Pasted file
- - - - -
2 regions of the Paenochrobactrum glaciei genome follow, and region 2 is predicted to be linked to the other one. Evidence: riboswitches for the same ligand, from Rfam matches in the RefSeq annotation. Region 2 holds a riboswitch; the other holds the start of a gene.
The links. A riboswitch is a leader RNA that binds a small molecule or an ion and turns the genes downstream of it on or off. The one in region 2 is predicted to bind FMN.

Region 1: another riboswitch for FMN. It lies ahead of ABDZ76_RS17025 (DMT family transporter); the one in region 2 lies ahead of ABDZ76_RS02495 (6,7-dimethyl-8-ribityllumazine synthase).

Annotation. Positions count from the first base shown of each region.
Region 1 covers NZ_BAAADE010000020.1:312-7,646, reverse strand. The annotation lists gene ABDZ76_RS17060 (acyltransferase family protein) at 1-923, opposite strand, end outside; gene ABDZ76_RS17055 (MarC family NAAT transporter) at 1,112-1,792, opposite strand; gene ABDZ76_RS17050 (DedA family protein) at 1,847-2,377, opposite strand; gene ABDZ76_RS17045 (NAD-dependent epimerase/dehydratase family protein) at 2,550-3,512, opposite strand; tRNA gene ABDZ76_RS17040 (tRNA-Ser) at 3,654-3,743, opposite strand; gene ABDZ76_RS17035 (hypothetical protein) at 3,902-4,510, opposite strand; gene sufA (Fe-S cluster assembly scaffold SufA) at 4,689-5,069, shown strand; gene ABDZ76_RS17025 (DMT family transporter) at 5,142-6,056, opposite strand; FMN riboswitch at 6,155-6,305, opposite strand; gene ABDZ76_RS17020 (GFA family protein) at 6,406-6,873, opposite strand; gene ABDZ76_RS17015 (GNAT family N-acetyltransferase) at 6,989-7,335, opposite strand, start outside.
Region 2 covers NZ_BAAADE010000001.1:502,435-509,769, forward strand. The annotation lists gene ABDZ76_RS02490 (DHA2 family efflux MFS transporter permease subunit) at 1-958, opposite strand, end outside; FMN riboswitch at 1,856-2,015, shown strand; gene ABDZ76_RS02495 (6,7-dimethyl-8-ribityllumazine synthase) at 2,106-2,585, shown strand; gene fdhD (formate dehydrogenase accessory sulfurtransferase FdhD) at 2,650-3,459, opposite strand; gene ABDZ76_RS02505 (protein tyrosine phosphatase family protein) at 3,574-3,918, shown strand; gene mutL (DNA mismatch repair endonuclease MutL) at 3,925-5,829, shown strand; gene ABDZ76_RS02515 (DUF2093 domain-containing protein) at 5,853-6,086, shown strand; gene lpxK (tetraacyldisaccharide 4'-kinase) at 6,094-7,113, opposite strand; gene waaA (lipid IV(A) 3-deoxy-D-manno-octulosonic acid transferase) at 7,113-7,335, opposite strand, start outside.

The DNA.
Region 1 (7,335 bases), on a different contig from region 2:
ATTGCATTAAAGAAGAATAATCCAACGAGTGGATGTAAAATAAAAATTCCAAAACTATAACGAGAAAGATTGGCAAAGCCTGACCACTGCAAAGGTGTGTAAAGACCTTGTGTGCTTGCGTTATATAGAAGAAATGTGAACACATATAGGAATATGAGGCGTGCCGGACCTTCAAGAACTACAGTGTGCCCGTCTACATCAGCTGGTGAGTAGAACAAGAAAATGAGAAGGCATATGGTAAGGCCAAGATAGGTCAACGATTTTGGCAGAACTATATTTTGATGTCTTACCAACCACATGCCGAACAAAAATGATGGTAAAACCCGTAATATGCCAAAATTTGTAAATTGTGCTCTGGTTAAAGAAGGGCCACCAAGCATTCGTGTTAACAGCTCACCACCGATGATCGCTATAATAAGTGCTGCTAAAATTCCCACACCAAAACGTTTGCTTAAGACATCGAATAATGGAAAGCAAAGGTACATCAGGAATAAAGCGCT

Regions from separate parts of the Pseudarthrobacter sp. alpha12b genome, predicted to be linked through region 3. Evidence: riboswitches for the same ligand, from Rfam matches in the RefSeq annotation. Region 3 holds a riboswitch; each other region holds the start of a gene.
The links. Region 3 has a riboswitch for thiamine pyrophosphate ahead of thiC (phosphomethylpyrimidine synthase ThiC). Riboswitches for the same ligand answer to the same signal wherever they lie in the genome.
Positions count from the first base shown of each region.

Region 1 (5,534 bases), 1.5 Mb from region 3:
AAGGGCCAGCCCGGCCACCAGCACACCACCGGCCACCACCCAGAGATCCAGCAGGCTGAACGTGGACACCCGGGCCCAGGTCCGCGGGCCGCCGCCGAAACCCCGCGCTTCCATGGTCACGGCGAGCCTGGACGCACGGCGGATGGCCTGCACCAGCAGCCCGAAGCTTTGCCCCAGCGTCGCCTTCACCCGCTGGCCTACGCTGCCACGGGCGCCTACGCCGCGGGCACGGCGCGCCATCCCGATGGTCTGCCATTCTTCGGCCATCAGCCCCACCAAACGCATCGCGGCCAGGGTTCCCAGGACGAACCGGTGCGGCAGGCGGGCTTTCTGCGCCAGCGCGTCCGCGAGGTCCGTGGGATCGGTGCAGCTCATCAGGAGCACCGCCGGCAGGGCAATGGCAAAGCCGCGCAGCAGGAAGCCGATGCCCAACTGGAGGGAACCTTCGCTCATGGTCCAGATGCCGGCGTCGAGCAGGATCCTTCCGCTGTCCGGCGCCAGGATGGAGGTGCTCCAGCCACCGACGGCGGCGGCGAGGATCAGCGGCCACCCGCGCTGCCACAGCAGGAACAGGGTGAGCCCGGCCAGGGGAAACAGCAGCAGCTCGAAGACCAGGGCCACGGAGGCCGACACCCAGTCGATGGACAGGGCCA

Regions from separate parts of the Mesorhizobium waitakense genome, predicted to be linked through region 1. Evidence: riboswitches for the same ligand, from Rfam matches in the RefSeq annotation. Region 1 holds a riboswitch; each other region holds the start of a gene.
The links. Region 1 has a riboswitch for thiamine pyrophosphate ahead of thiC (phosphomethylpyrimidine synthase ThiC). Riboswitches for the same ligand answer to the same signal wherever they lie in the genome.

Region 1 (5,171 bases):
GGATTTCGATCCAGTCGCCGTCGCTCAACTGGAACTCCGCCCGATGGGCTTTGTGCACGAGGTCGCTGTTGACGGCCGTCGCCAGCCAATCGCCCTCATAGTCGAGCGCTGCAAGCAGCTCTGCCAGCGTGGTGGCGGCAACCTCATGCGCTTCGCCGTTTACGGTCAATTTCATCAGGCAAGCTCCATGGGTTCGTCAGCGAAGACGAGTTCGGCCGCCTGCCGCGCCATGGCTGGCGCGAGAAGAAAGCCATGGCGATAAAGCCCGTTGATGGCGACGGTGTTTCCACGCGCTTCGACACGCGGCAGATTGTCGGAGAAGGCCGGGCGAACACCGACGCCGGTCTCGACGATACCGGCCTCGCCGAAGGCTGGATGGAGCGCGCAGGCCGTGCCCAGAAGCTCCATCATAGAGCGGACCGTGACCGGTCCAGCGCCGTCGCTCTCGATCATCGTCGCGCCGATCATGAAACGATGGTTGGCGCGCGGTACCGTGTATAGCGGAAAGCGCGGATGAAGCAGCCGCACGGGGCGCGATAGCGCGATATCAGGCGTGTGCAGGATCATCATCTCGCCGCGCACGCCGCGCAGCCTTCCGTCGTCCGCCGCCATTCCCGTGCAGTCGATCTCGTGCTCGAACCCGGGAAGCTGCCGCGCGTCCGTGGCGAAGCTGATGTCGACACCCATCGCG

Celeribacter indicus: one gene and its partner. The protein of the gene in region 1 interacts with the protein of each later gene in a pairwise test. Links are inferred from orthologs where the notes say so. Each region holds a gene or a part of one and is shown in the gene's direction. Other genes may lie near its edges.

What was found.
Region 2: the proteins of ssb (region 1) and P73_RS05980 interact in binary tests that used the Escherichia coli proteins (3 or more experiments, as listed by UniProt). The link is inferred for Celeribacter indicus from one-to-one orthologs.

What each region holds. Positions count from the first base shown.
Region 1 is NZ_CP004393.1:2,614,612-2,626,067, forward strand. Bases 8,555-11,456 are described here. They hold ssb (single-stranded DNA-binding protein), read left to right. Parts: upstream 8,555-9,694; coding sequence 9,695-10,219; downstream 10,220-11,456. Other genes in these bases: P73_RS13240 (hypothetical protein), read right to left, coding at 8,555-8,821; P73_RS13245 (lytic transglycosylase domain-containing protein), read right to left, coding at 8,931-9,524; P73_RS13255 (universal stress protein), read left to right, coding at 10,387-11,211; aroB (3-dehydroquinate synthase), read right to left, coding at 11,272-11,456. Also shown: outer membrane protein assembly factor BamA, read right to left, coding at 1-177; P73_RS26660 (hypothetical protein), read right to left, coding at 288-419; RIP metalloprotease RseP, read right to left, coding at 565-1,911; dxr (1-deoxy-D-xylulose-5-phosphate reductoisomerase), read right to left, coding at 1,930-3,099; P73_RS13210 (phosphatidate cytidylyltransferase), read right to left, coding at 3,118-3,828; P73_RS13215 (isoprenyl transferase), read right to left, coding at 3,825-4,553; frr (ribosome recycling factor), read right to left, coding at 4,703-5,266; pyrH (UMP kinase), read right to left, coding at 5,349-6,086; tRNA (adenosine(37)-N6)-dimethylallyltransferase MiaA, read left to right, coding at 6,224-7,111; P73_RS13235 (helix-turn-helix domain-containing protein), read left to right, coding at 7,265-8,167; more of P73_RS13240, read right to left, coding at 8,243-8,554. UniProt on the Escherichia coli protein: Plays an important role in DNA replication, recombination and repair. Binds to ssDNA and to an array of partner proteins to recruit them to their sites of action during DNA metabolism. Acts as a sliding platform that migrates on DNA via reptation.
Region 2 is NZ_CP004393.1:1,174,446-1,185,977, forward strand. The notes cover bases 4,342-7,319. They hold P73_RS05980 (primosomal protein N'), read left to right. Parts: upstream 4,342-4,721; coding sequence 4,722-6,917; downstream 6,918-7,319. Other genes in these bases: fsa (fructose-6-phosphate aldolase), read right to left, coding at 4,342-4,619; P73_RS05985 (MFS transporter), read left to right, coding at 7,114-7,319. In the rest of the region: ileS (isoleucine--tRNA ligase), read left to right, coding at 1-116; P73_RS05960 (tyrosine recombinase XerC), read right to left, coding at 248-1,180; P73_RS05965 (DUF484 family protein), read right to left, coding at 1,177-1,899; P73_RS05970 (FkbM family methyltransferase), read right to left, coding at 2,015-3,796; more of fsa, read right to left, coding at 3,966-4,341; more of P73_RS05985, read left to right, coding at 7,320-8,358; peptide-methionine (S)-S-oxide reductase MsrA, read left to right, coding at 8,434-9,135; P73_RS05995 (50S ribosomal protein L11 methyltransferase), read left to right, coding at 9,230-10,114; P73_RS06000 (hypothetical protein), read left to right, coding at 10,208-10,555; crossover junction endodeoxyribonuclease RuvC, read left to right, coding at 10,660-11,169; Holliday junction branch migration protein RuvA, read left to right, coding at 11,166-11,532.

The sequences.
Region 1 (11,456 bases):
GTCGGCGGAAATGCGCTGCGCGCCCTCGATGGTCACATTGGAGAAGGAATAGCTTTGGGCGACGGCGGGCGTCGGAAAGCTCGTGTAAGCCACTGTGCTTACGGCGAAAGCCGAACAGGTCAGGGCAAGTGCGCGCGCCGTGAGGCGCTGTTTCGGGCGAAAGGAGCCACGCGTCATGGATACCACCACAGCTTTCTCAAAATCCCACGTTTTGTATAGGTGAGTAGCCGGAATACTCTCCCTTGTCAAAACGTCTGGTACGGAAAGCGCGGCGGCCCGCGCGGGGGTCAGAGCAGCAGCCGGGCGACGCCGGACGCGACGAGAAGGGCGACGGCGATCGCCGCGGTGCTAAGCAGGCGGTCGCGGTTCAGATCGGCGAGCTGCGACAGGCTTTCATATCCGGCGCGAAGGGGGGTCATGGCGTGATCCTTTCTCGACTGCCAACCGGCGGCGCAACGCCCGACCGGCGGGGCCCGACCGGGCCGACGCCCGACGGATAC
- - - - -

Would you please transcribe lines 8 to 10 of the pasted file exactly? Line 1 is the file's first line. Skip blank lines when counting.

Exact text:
Region 1 (7,335 bases), on a different contig from region 2:
ATTGCATTAAAGAAGAATAATCCAACGAGTGGATGTAAAATAAAAATTCCAAAACTATAACGAGAAAGATTGGCAAAGCCTGACCACTGCAAAGGTGTGTAAAGACCTTGTGTGCTTGCGTTATATAGAAGAAATGTGAACACATATAGGAATATGAGGCGTGCCGGACCTTCAAGAACTACAGTGTGCCCGTCTACATCAGCTGGTGAGTAGAACAAGAAAATGAGAAGGCATATGGTAAGGCCAAGATAGGTCAACGATTTTGGCAGAACTATATTTTGATGTCTTACCAACCACATGCCGAACAAAAATGATGGTAAAACCCGTAATATGCCAAAATTTGTAAATTGTGCTCTGGTTAAAGAAGGGCCACCAAGCATTCGTGTTAACAGCTCACCACCGATGATCGCTATAATAAGTGCTGCTAAAATTCCCACACCAAAACGTTTGCTTAAGACATCGAATAATGGAAAGCAAAGGTACATCAGGAATAAAGCGCT

Regions from separate parts of the Pseudarthrobacter sp. alpha12b genome, predicted to be linked through region 3. Evidence: riboswitches for the same ligand, from Rfam matches in the RefSeq annotation. Region 3 holds a riboswitch; each other region holds the start of a gene.